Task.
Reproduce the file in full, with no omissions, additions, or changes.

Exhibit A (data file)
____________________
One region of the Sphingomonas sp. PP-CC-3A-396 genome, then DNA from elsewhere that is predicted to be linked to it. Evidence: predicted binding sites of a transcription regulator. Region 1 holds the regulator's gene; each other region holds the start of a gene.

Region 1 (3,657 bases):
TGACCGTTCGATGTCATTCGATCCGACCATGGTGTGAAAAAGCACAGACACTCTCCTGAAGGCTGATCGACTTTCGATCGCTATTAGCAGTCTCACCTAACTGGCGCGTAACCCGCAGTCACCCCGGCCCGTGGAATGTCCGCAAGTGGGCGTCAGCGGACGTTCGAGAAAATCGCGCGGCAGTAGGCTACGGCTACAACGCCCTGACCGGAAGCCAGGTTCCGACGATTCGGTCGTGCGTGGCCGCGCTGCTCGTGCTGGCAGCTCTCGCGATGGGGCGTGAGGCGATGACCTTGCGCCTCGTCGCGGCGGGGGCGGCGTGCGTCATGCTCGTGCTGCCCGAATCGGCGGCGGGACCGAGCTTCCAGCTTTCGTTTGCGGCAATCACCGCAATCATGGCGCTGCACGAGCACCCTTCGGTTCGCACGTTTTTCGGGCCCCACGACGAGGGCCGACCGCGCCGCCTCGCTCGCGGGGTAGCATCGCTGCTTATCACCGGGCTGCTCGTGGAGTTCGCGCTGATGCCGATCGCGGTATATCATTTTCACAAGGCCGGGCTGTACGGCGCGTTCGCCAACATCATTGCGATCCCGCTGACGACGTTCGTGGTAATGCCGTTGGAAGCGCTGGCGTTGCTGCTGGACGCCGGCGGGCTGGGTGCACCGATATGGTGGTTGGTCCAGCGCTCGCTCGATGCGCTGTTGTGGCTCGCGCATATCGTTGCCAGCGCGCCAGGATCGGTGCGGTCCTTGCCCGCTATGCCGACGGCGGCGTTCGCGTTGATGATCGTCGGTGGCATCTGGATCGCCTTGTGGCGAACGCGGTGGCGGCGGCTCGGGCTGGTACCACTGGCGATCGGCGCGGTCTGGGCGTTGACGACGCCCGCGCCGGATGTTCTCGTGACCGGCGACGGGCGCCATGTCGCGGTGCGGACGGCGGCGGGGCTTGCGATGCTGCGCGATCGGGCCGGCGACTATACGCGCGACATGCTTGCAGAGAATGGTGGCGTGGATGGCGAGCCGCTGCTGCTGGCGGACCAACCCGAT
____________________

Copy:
One region of the Sphingomonas sp. PP-CC-3A-396 genome, then DNA from elsewhere that is predicted to be linked to it. Evidence: predicted binding sites of a transcription regulator. Region 1 holds the regulator's gene; each other region holds the start of a gene.

Region 1 (3,657 bases):
TGACCGTTCGATGTCATTCGATCCGACCATGGTGTGAAAAAGCACAGACACTCTCCTGAAGGCTGATCGACTTTCGATCGCTATTAGCAGTCTCACCTAACTGGCGCGTAACCCGCAGTCACCCCGGCCCGTGGAATGTCCGCAAGTGGGCGTCAGCGGACGTTCGAGAAAATCGCGCGGCAGTAGGCTACGGCTACAACGCCCTGACCGGAAGCCAGGTTCCGACGATTCGGTCGTGCGTGGCCGCGCTGCTCGTGCTGGCAGCTCTCGCGATGGGGCGTGAGGCGATGACCTTGCGCCTCGTCGCGGCGGGGGCGGCGTGCGTCATGCTCGTGCTGCCCGAATCGGCGGCGGGACCGAGCTTCCAGCTTTCGTTTGCGGCAATCACCGCAATCATGGCGCTGCACGAGCACCCTTCGGTTCGCACGTTTTTCGGGCCCCACGACGAGGGCCGACCGCGCCGCCTCGCTCGCGGGGTAGCATCGCTGCTTATCACCGGGCTGCTCGTGGAGTTCGCGCTGATGCCGATCGCGGTATATCATTTTCACAAGGCCGGGCTGTACGGCGCGTTCGCCAACATCATTGCGATCCCGCTGACGACGTTCGTGGTAATGCCGTTGGAAGCGCTGGCGTTGCTGCTGGACGCCGGCGGGCTGGGTGCACCGATATGGTGGTTGGTCCAGCGCTCGCTCGATGCGCTGTTGTGGCTCGCGCATATCGTTGCCAGCGCGCCAGGATCGGTGCGGTCCTTGCCCGCTATGCCGACGGCGGCGTTCGCGTTGATGATCGTCGGTGGCATCTGGATCGCCTTGTGGCGAACGCGGTGGCGGCGGCTCGGGCTGGTACCACTGGCGATCGGCGCGGTCTGGGCGTTGACGACGCCCGCGCCGGATGTTCTCGTGACCGGCGACGGGCGCCATGTCGCGGTGCGGACGGCGGCGGGGCTTGCGATGCTGCGCGATCGGGCCGGCGACTATACGCGCGACATGCTTGCAGAGAATGGTGGCGTGGATGGCGAGCCGCTGCTGCTGGCGGACCAACCCGAT